New to Cancer Ninja? Click here to start at the beginning of Jane's story. You'll learn more about her and how she got to this point.
Jane had now spent a lot of time with Dr. Smith, and she felt like she had a good understanding of the surgery and the options related to the surgery ahead of her. However, there was someone else she needed to meet with before her surgery: a genetic counselor.
Genetic counselors are trained to help people understand how their genes play a role in their illness. Patients with breast cancer may be referred to a genetic counselor if there is a reason to suspect that one of the factors that lead them to develop their cancer came from their hereditary or genetic make up.
There are certain things we look for to help us figure out if a patient might have a genetic predisposition to cancer. Among the factors that tip us off: if a patient has relatives (especially close relatives) who had breast or ovarian cancer (or pancreatic or colon cancer), if the patient was unusually young when she developed the disease, if she develops two separate primary cancers, or if the patient is a man who developed breast cancer (rare, but it happens).
When you meet with the genetic counselor, one thing he or she will do is take a detailed family history. This will be used to make a family tree, showing your relatives and (to the best of your knowledge) if any of them had cancer. If they did have cancer, the family tree will also show what kind of cancer they had, and the age they were when the cancer was diagnosed.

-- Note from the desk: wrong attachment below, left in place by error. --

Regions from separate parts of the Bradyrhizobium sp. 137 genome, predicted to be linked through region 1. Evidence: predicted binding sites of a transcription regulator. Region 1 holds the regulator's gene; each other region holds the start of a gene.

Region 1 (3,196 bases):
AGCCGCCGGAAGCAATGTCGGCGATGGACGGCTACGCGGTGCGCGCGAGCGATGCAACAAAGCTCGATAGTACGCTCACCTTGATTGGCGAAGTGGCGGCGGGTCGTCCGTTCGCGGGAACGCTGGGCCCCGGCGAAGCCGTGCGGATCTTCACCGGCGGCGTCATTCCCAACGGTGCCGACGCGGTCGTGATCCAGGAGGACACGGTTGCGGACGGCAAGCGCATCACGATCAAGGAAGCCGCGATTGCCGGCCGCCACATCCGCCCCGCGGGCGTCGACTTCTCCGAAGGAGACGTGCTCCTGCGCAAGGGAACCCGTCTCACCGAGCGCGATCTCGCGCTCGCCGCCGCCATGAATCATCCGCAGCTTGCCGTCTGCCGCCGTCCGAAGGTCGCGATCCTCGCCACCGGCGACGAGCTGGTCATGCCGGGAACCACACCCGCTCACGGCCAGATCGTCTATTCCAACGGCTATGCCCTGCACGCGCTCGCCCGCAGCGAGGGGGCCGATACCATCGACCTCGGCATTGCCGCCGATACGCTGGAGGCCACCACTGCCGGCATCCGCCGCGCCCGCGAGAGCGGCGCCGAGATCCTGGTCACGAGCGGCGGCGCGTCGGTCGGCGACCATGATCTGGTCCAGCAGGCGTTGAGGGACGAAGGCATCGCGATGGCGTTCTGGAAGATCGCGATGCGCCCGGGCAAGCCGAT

Here’s Jane’s family tree (also called her pedigree) as drawn up by her genetic counselor. By convention, the females are depicted as circles and the males are depicted as squares. The top row shows her grandparents, the second row shows her parents’ generation, the third row has Jane’s generation, and the bottom row shows her son and her nieces & nephews.
Scientists have identified a number of genetic mutations (you can think of them as spelling errors in their DNA) that put people who have them at increased risk for certain cancers. This is an area of active research—expect more and more of these genetic mutations to be identified in the future. Your genetic counselor will talk to you and together you will decide if your DNA should be tested for one of these mutations. If you do decide to do the test, a sample of your blood will be sent to a lab for the testing.
You’ll have a number of options, and your genetic counselor will talk you through each one. As we’ve talked about before, Angelina Jolie carries a mutation in the gene BRCA1, meaning she has a condition called Hereditary Breast and Ovarian Cancer Syndrome. Because of it, she was at increased risk for developing cancer in her breasts and ovaries. She opted to have surgery to remove her breasts and ovaries before cancer could develop. That might be something you could end up considering, too. Also, if you have a mutation like that, it might be recommended that you encourage some of your close relatives to be tested to see if they have the mutation, too.